What should this student do? His bosses want him to p-hack and they don’t even know it!

November 11, 2017

(This article was originally published at Statistical Modeling, Causal Inference, and Social Science, and syndicated at StatsBlogs.)

Someone writes:

I’m currently a PhD student in the social sciences department of a university. I recently got involved with a group of professors working on a project which involved some costly data-collection. None of them have any real statistical prowess, so they came to me to perform their analyses, which I was happy to do. The problem? They want me to p-hack it, and they don’t even know it.

The project reads like one of your blog posts. The professors want to send this to a high-impact journal (they said Science, Nature, and The Lancet were their first three). There is no research question, and very little underlying theory. They essentially dumped the data on me and told me to email them when “you find something significant.” The worst part is, there is no malicious intent here and I don’t think they even know they they’re just fishing for p <.05. These are genuinely good, smart people who just want to do a cool study and get some recognition. I don't know if you have any advice to handling this sort of situation.

My recommendation is to do the best analysis you can, given your time constraints. If there are many potential things to look at, you might want to fit a multilevel model.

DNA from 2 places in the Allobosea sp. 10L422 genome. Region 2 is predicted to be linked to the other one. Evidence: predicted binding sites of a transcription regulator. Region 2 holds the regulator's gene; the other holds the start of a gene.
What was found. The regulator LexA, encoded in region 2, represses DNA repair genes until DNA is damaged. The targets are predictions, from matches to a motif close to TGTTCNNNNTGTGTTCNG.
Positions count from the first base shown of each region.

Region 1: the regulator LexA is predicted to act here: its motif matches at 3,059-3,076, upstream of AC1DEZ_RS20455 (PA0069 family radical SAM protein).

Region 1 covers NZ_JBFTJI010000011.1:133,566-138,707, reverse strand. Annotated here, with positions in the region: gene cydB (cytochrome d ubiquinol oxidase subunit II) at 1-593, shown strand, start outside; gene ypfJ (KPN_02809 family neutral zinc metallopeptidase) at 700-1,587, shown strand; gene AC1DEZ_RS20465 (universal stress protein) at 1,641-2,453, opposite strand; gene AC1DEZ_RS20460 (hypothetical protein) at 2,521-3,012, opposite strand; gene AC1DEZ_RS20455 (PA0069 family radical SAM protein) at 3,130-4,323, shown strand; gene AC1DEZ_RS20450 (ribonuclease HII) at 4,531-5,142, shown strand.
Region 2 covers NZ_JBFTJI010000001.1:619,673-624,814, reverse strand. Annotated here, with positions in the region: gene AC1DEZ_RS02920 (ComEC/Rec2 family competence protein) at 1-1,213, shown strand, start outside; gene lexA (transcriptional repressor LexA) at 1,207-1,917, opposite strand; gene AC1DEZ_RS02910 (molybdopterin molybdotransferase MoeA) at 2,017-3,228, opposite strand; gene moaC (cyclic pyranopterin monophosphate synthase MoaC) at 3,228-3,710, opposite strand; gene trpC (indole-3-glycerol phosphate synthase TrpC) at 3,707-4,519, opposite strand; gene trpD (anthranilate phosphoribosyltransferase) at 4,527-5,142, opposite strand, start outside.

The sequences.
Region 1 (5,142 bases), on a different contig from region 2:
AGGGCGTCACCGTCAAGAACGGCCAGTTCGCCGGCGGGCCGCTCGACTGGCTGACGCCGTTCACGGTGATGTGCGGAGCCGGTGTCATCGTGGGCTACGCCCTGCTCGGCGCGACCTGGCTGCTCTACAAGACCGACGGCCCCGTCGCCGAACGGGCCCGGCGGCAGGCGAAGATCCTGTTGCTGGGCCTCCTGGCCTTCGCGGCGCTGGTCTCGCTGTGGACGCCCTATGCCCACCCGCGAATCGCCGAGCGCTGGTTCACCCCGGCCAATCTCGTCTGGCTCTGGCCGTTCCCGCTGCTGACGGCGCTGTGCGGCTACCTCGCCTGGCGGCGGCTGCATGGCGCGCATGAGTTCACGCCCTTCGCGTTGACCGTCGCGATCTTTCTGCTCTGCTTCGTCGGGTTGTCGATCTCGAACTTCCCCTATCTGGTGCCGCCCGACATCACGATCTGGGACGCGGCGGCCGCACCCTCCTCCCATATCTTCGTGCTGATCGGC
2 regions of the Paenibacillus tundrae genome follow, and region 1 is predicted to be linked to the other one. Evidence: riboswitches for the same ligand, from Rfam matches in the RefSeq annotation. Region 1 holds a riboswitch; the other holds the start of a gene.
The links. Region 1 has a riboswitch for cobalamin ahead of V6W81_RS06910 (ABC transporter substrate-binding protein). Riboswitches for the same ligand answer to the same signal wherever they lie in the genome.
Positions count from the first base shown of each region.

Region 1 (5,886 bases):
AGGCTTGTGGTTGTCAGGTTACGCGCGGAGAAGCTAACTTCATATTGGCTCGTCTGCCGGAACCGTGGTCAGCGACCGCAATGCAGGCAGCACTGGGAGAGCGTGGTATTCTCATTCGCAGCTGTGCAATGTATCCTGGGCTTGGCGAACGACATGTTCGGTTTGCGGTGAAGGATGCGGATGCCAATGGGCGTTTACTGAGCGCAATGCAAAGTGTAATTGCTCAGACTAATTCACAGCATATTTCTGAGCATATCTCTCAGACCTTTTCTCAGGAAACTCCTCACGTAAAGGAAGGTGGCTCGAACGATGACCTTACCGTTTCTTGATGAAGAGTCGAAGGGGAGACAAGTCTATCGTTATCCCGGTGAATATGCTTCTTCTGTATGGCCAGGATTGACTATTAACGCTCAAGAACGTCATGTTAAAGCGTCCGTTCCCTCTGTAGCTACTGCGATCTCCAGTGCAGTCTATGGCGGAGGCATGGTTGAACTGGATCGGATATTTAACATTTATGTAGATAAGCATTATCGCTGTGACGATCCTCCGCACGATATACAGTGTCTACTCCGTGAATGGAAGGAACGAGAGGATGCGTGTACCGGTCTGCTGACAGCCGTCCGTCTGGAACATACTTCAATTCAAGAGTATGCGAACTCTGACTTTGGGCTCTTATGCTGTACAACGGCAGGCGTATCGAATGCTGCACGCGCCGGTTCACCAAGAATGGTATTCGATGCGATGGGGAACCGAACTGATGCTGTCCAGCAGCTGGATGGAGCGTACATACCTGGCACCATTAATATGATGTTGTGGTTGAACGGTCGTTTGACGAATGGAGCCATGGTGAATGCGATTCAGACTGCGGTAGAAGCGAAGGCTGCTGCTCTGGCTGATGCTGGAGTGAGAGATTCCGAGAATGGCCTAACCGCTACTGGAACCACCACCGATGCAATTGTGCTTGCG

In any case, write up what you did, make graphs of data and fitted model, give the manuscript to the professors and let them decide where to submit it.

You’ll have a lot more control over the project if you write up your findings as a real paper, with a title, abstract, paragraphs, data and methods section, results, conclusions, and graphs. Don’t just send them a bunch of printouts as if you’re some kind of cog in the machine. Write something up.

My guess is that your colleagues/supervisors will appreciate this: Writing up results is a lot of work, and a student who can write is valuable. Here are some tips on writing research articles.

It’s fine if these profs want to change your paper, or rewrite it, or incorporate it into what you wrote (as long as they give you appropriate coauthorship). If in all this manipulation they want to submit something you don’t like, for example if they start pulling out p-values and telling bogus stories, then tell them you’re not happy with this! Explain your problems forthrightly. Ultimately it might come to a breakup, but give these colleagues of yours a chance to do things right, and give yourself a chance to make a contribution. And if it doesn’t work out, walk away: at least you got some practice with data analysis and writing.

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